We are astounded to hear this. As grateful as we are for the clarity of Sifontes’s explanation, it is puzzling, since the plan seems so unambitious compared to what Prado had told us. However, this is just the first of the surprises in store for us that day. During the course of the afternoon, as we visit sorely underused production units—greenhouses, a cheese-making facility, and cattle yards—we will hear wide-ranging stories about the plans for the new alternative communal economy. Some communards of El Maizal tell us that what is under consideration is simply more communal production under a regime of strict social property. Others will subsume the new proposal to just making additional family production units.5 Still others talk about some kind of mixed property arrangement involving individual or cooperative usufruct of communal land and productive means for specific projects. Each of our interlocutors tries to explain how the alternative model could be applied to one or more of the proposed pilot sectors: greenhouses, event services, the pig farm, and livestock fattening. In a more intellectual and abstract register, we hear from communard Lana Vielma, who is now working in the municipal government, that the model draws on István Mészáros’s description of the socialist transition as resembling rebuilding a house from within. She says that if you want to “generate an economy that is revolutionary and socialist,” it must also be “a real and tangible alternative” that is sustainable both for communard cadres and for future generations.6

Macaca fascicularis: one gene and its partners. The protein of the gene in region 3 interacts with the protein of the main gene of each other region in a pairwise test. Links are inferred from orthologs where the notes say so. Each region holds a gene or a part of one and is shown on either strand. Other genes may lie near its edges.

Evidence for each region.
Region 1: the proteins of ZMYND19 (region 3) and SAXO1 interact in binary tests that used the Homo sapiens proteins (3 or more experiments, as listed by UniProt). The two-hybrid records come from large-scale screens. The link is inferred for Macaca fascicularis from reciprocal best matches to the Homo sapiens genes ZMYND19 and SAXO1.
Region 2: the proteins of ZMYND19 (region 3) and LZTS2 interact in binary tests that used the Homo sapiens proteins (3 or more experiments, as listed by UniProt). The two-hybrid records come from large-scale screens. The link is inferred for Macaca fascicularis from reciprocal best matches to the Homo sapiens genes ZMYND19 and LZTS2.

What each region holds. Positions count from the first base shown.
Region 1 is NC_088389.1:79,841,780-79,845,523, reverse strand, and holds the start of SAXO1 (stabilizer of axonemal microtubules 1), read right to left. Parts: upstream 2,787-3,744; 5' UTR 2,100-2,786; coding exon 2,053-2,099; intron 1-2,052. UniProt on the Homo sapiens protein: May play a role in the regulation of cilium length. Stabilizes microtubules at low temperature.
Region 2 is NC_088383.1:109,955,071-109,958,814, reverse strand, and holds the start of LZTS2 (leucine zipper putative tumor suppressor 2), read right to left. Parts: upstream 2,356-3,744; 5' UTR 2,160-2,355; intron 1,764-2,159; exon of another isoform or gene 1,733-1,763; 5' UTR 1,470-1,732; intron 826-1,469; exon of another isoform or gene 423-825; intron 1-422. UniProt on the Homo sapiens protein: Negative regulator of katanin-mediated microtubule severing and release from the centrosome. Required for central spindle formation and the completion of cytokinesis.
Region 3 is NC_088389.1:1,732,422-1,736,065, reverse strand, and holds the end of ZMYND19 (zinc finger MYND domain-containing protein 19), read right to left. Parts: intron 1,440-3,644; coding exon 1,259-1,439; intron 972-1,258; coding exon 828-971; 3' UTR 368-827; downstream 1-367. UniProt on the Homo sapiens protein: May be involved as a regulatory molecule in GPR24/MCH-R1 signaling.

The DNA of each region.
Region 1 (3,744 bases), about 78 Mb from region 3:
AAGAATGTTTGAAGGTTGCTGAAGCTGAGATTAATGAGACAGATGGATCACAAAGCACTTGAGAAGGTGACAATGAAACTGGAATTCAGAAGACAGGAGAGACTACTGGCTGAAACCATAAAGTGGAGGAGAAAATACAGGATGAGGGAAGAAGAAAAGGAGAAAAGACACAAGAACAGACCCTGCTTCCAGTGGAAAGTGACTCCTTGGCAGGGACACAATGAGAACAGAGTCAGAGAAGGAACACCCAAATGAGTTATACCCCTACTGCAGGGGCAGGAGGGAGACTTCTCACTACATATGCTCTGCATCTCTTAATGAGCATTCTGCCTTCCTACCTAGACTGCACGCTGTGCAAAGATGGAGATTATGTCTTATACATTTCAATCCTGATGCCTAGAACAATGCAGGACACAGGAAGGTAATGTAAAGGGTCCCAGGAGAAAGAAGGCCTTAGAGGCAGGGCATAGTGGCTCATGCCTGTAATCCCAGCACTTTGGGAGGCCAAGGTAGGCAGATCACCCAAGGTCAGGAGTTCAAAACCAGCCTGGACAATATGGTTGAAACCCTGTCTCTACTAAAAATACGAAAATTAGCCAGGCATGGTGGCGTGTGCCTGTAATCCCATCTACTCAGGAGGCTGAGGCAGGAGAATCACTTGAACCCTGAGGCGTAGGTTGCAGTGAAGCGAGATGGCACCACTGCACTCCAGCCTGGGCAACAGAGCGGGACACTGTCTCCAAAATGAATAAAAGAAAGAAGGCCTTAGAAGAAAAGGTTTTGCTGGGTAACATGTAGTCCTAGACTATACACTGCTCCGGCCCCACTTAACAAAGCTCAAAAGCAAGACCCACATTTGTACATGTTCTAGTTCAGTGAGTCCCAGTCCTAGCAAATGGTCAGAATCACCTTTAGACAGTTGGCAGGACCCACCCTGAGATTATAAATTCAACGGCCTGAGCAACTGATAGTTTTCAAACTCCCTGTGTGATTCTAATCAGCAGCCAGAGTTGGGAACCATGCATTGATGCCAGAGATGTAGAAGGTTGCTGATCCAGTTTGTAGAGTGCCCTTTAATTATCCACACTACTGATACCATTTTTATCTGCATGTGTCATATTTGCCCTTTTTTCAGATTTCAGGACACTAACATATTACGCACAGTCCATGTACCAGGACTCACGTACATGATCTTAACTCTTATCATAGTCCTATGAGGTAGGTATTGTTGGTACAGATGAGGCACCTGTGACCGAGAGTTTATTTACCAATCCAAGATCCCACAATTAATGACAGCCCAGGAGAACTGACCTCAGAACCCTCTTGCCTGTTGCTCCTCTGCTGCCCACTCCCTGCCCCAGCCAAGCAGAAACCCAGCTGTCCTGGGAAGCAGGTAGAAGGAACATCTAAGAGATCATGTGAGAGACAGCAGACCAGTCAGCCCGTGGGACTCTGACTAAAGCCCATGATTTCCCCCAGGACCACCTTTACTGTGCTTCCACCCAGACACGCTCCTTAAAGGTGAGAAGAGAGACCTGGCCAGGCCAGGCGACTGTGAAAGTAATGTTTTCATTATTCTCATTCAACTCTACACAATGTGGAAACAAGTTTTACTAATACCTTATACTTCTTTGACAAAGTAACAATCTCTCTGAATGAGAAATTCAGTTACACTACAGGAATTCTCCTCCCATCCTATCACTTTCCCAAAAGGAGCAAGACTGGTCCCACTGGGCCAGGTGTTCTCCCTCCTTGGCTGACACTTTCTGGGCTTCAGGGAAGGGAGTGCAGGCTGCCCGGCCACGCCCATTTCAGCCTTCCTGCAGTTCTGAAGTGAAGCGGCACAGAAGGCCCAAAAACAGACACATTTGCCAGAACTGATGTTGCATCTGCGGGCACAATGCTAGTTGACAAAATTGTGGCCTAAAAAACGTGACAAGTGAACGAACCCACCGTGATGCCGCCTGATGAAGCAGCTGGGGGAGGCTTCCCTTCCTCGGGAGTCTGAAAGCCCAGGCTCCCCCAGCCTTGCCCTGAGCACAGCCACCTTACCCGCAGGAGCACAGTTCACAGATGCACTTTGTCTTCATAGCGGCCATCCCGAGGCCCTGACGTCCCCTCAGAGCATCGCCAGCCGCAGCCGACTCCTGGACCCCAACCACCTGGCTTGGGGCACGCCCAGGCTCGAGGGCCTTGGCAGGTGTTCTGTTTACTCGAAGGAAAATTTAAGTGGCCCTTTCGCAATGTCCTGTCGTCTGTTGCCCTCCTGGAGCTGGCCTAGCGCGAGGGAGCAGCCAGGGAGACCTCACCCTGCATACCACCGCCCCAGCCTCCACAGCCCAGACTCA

After hearing such diverse, almost Rashomon-like perspectives on the alternative communal economy, we initially are bewildered by the evident lack of consensus. However, we soon realize that the radical perspectivism of our interlocutors is surely because the new economy is something that has to be collectively constructed. Hence, its parameters cannot be determined in advance or from above, and to do so would even be contradictory. In fact, it is reasonable to suppose that Prado purposely invented the “alternative communal economy” phrase—like an “empty signifier,” if you will—so that others could begin to imagine it, filling the proposal in with their own content. This is what Chávez did when he put forward the idea of a Bolivarian constitution in 1998 and then “twenty-first century socialism” half a decade later. That is, he invited the whole people to exercise their imaginations in fleshing out these proposals with their own content. Rather than a mystery, the “alternative communal economy” is a question of letting a hundred flowers bloom and a hundred schools of thought contend. It is an invitation to imagine, to project our diverse needs and desires, to carve a small hole into the present through which we are invited to pass in our imagination. After all, a project that involves reconstituting the community’s social relations, which is what Prado is attempting here, would mean little if it did not involve widespread participation—if it were not, as Chávez himself said, “a heroic creation of the masses.”

Over the years that I have spent watching their work, I have often felt that both Prado and Chávez were guilty of a practice that in Spanish is called huida hacia adelante, meaning fleeing or escaping forward. In fact, I secretly developed a whole theory of huida hacia adelante as a form of leadership in revolutionary processes. The way you do things is to initiate a series of projects and, when these projects face hiccups and challenges, you simply move on to the next thing, leaving what seems to be a trail of unfinished, stagnated, or even failed initiatives behind you in the hurried pursuit of your larger strategic political goal. Rather than face the problems with what you have done so far—that is, hanging tight, or even returning to fix things, making sure they are done well—you move constantly forward, always upping the political ante with a Faustian gambler’s double-or-nothing mentality. Instead of “Better fewer, but better,” as V. I. Lenin once recommended, it seems to be a matter of “Better more, even if worse.”